Monday, June 28, 2010

mehandi

I just recently found my old tubes of pre-mixed henna that I had bought in India a few years ago. My family hails from Kolkata so I always remember my mother tinting her hair with it when I was younger & letting me use the rest to give myself "tattoos". She used to have to mix it from boxes of the dry powder and tell us how when she was younger, they actually could just find the leaves & crush them themselves. Now, we've got it in tubes & all you have to do is snip the bottom off to pipe it on :)


my mehandi book & the tubes of pre-mixed henna


multilingual instructions!
good points include: adding lemon to keep the henna moist, NOT washing off the crusties with water & if it's convenient, covering it with some plastic wrap helps too!


the book is filled with dozens of ridiculously intricate designs


I loosely followed the flower design here


applied & left it on for about 2 or 3 hours & flaked it off (without washing it in water, with hopes that it'll darken later)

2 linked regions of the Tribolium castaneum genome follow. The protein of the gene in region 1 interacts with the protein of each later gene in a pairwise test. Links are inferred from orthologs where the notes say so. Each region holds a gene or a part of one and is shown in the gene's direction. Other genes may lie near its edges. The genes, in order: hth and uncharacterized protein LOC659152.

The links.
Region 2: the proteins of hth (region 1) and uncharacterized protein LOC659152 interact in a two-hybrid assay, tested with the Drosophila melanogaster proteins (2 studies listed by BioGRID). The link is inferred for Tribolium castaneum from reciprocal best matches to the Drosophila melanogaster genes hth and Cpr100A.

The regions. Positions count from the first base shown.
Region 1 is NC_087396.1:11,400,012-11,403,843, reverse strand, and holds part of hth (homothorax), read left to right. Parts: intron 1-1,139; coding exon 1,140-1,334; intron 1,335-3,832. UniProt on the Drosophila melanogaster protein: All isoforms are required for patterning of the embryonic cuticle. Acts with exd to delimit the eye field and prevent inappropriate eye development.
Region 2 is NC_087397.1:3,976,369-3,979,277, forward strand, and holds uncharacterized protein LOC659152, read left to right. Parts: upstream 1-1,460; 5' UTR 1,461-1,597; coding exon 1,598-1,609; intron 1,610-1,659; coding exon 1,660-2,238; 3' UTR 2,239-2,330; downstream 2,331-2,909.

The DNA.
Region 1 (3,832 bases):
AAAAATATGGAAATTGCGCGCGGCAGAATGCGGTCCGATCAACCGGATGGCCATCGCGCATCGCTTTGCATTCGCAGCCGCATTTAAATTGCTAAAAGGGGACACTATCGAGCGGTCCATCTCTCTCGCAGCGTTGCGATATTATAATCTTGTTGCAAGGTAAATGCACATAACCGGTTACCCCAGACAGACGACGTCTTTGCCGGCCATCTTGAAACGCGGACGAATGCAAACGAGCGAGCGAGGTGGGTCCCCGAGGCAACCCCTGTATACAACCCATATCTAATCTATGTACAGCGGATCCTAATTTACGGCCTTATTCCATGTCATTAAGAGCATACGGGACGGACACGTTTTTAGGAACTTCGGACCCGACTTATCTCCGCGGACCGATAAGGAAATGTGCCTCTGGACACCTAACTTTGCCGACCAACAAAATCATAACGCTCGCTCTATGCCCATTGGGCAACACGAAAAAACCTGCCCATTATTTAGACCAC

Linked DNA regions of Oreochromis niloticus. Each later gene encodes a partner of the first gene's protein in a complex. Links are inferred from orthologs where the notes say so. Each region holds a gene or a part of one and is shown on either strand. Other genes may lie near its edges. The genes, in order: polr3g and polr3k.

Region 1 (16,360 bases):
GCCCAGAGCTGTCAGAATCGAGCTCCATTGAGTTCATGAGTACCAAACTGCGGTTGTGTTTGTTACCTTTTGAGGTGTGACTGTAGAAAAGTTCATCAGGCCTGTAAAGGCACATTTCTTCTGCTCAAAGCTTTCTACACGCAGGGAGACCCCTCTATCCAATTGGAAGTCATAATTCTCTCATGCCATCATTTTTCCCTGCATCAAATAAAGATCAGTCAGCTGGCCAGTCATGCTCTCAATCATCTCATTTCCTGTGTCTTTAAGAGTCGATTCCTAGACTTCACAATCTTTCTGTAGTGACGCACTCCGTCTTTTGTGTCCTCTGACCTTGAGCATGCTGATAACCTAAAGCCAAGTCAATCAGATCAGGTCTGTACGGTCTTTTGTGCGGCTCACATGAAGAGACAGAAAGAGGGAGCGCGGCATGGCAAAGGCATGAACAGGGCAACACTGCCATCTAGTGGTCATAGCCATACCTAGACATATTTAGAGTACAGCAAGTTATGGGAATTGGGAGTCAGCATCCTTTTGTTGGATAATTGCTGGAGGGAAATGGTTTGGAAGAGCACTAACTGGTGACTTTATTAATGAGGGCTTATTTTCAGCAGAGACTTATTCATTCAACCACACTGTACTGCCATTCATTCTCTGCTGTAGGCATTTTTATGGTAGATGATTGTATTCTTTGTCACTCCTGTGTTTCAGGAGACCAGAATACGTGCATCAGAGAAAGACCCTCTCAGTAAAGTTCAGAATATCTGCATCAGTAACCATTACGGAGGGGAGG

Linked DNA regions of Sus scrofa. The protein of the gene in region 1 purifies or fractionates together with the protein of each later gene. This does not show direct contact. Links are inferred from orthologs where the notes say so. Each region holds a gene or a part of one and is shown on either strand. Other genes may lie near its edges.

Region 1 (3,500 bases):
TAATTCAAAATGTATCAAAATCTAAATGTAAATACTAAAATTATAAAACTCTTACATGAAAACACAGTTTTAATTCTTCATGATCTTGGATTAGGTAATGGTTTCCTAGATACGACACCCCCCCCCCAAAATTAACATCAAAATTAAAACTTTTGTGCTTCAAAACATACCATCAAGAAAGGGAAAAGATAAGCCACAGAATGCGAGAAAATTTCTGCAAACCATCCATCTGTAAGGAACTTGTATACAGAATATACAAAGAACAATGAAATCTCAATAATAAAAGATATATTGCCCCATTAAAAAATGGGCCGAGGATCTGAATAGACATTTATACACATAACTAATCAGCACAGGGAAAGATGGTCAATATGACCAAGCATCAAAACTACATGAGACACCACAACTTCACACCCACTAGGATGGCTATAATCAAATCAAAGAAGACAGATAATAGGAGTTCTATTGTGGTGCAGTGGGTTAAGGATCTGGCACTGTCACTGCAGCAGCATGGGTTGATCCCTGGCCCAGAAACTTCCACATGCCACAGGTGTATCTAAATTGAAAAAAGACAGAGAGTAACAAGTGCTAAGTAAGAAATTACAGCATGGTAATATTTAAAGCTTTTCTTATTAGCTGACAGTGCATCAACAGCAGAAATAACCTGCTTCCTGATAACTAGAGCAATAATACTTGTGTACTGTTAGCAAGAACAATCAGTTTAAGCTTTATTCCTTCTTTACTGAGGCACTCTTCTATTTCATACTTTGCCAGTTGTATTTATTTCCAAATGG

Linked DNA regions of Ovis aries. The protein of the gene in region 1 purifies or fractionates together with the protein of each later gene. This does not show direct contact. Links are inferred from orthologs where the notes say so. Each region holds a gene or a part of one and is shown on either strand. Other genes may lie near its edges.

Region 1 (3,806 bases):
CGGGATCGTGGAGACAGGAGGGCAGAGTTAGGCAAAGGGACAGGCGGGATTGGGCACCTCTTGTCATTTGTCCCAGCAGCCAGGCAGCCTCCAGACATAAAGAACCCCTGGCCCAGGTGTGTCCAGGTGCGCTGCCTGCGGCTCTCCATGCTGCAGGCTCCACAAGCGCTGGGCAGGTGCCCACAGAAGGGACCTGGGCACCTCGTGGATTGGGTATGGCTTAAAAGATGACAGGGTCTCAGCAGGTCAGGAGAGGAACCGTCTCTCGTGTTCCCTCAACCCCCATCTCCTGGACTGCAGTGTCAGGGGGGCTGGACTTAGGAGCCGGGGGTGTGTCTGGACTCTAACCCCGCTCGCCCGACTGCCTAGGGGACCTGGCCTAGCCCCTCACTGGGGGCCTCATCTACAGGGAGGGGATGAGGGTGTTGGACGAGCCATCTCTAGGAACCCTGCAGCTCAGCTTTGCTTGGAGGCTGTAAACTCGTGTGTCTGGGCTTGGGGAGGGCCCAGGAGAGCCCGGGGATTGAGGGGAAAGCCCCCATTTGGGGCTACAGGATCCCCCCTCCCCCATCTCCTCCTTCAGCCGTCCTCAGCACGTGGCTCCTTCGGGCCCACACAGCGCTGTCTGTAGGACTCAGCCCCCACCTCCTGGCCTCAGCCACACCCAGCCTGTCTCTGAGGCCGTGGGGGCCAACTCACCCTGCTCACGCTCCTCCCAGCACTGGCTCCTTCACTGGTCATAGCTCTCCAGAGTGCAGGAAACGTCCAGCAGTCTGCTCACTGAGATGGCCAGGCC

the result right after picking off the dry henna. i love the organic look of it-- i don't have any tattoos (yet) but i always juggle with the idea of getting ones in all one colour since i'm not much of a colourful person.

Anyways, I just received some awesome nail stamping stuff in the mail & hope to blog about that soon! (Thanks to Mai for exposing me to it, it's soooo cool.)

xox

4 comments:

  1. You're welcome :)

    I think it's so interesting that your family hails from Kolkata! It must have been a really exotic place!

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  2. All the tutorials are NOT joking about working fast with the scrape & stamp eh? I need to practice a bit before I post any pics ;)

    Yes! I think it still might be the only city in India with a Chinatown! We loved visiting cause it was an amazing experience seeing where our parents grew up (& we were surprised how many Hindi words we knew) but at the same time it was the hugest culture shock going into somewhere so densely populated & chaotic! haha

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  3. It does take a bit of getting used to, but once you have the hang of it lots of people will be ooh-ing and ahh-ing over your nails.

    I tend to explain to people that it's the work of a tiny brush and a microscope :P

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  4. You're welcome :)

    I think it's so interesting that your family hails from Kolkata! It must have been a really exotic place!

    ReplyDelete

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